34. Chapter XXXIV.
The young men nowadays were emancipating
themselves from the law and business and taking up all sorts
of new things. If they were not absorbed in state politics
or municipal reform, the chances were that they
were going in for Central American archaeology, for
architecture or landscape-engineering; taking a keen
and learned interest in the prerevolutionary buildings
of their own country, studying and adapting Georgian
types, and protesting at the meaningless use of the
word "Colonial." Nobody nowadays had "Colonial"
houses except the millionaire grocers of the suburbs.
But above all--sometimes Archer put it above all--it
was in that library that the Governor of New York,
coming down from Albany one evening to dine and
spend the night, had turned to his host, and said,
banging his clenched fist on the table and gnashing his
eye-glasses: "Hang the professional politician! You're
the kind of man the country wants, Archer. If the
stable's ever to be cleaned out, men like you have got
to lend a hand in the cleaning."
"Men like you--" how Archer had glowed at the
phrase! How eagerly he had risen up at the call! It was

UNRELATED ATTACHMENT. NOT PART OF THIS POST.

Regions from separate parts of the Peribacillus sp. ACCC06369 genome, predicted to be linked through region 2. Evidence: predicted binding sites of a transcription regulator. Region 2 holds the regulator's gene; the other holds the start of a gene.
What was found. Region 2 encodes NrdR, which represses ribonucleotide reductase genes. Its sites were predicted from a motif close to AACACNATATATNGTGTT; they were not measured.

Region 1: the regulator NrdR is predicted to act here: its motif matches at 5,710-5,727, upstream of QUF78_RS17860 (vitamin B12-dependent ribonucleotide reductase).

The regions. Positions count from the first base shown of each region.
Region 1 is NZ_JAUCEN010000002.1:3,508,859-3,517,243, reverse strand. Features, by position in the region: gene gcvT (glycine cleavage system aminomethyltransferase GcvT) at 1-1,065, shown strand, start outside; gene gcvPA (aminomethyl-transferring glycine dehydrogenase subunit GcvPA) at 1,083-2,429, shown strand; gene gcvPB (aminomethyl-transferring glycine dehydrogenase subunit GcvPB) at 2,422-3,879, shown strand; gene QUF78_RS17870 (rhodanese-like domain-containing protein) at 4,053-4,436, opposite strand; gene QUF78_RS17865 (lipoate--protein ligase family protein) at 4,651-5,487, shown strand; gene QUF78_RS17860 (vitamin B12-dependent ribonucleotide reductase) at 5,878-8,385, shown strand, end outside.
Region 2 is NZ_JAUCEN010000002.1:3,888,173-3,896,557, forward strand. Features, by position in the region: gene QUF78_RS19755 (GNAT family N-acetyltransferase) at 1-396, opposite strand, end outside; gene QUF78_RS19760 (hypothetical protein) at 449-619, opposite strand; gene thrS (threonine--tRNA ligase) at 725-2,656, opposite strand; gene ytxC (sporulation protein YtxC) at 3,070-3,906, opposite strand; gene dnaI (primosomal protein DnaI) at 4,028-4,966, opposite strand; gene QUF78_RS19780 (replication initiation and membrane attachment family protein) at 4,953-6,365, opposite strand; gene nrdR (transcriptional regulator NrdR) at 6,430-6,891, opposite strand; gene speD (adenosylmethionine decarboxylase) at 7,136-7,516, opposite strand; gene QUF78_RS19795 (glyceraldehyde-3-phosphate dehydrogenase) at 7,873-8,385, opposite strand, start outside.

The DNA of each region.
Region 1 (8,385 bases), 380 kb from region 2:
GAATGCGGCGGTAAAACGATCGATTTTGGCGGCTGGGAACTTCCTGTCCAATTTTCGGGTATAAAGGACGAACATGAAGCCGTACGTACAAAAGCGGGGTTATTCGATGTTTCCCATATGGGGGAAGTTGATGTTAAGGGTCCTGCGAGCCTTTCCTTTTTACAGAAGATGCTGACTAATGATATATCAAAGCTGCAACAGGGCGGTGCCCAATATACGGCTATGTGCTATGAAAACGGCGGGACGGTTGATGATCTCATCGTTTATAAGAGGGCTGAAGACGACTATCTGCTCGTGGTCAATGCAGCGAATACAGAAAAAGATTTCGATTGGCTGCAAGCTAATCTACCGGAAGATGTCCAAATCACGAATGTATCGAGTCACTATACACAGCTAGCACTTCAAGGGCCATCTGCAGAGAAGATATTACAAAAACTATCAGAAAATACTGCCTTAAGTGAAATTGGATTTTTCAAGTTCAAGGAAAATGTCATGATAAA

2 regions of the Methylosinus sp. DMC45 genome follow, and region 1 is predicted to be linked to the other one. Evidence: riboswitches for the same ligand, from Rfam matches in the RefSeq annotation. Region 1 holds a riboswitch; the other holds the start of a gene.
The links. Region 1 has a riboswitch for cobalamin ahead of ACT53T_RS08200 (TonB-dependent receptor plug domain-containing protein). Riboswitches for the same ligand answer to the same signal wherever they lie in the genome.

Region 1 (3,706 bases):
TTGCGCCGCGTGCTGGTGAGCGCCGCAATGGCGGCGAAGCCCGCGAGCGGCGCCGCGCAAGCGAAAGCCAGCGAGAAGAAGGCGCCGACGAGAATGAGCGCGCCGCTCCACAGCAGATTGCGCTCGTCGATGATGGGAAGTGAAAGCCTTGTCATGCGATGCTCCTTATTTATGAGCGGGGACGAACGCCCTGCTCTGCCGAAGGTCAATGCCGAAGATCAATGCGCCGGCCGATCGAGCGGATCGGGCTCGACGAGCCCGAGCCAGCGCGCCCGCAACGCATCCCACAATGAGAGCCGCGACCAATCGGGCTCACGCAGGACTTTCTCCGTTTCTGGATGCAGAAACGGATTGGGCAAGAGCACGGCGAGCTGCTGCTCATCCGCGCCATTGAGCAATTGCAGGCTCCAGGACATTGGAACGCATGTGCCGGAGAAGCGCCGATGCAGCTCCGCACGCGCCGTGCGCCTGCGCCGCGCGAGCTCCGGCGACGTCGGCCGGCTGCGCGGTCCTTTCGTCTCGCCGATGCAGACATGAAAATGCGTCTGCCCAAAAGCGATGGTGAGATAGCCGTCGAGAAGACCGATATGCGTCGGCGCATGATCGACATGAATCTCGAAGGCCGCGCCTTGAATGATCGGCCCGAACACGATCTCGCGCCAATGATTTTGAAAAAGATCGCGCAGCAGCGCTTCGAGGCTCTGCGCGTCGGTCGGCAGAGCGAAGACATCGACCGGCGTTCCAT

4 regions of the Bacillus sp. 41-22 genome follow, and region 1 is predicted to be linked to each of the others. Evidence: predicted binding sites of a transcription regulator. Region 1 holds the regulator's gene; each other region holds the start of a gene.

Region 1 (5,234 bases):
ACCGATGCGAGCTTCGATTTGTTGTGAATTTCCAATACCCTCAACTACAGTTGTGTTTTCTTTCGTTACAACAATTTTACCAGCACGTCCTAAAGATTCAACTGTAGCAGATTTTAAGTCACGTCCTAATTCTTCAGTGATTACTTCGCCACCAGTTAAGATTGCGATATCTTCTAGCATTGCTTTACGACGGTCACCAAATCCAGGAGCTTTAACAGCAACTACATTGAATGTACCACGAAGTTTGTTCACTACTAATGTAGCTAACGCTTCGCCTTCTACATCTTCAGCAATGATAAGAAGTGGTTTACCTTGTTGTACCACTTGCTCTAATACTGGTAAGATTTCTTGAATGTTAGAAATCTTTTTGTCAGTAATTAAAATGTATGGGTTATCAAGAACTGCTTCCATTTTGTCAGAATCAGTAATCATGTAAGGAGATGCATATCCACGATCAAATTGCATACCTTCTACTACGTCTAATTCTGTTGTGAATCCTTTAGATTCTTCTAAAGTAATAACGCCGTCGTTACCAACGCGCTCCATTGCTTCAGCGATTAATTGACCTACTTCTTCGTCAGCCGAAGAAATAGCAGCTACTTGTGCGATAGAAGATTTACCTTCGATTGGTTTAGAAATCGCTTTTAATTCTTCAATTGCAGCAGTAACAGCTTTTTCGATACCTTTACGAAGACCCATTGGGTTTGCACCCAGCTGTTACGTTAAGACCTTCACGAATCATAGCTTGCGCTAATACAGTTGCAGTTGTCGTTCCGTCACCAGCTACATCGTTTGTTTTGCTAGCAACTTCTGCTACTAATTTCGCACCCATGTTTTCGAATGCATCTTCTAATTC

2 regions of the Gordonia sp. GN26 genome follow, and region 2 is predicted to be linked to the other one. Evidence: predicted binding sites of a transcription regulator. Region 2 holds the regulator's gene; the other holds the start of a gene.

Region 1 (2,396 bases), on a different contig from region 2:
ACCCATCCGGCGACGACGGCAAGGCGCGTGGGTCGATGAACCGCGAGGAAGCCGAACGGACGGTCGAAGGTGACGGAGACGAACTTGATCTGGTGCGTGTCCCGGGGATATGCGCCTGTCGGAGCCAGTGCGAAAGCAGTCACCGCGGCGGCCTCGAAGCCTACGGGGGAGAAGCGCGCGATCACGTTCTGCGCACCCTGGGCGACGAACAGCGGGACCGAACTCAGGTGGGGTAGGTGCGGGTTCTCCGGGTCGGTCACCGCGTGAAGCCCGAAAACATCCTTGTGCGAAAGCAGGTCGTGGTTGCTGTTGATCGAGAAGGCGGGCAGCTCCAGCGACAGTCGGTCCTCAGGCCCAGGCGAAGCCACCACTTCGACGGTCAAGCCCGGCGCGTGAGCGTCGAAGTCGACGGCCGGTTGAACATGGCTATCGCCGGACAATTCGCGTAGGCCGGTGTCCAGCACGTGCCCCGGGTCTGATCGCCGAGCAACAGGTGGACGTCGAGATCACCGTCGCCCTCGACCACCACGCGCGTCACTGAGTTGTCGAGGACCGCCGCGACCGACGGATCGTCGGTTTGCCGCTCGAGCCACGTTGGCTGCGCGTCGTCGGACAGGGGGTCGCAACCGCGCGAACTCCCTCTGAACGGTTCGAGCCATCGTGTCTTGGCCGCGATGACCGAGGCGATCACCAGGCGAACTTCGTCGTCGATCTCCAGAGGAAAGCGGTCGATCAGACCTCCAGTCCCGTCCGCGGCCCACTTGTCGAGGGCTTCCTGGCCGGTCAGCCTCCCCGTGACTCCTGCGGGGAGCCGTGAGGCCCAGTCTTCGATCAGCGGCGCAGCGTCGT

an echo of Ned Winsett's old appeal to roll his sleeves
up and get down into the muck; but spoken by a man
who set the example of the gesture, and whose summons
to follow him was irresistible.
Archer, as he looked back, was not sure that men
like himself WERE what his country needed, at least in
the active service to which Theodore Roosevelt had
pointed; in fact, there was reason to think it did not,
for after a year in the State Assembly he had not been
re-elected, and had dropped back thankfully into
obscure if useful municipal work, and from that again to
the writing of occasional articles in one of the
reforming weeklies that were trying to shake the country
out of its apathy. It was little enough to look back on;
but when he remembered to what the young men of his
generation and his set had looked forward--the narrow
groove of money-making, sport and society to
which their vision had been limited--even his small
contribution to the new state of things seemed to count,
as each brick counts in a well-built wall. He had done
little in public life; he would always be by nature a
contemplative and a dilettante; but he had had high
things to contemplate, great things to delight in; and
one great man's friendship to be his strength and pride.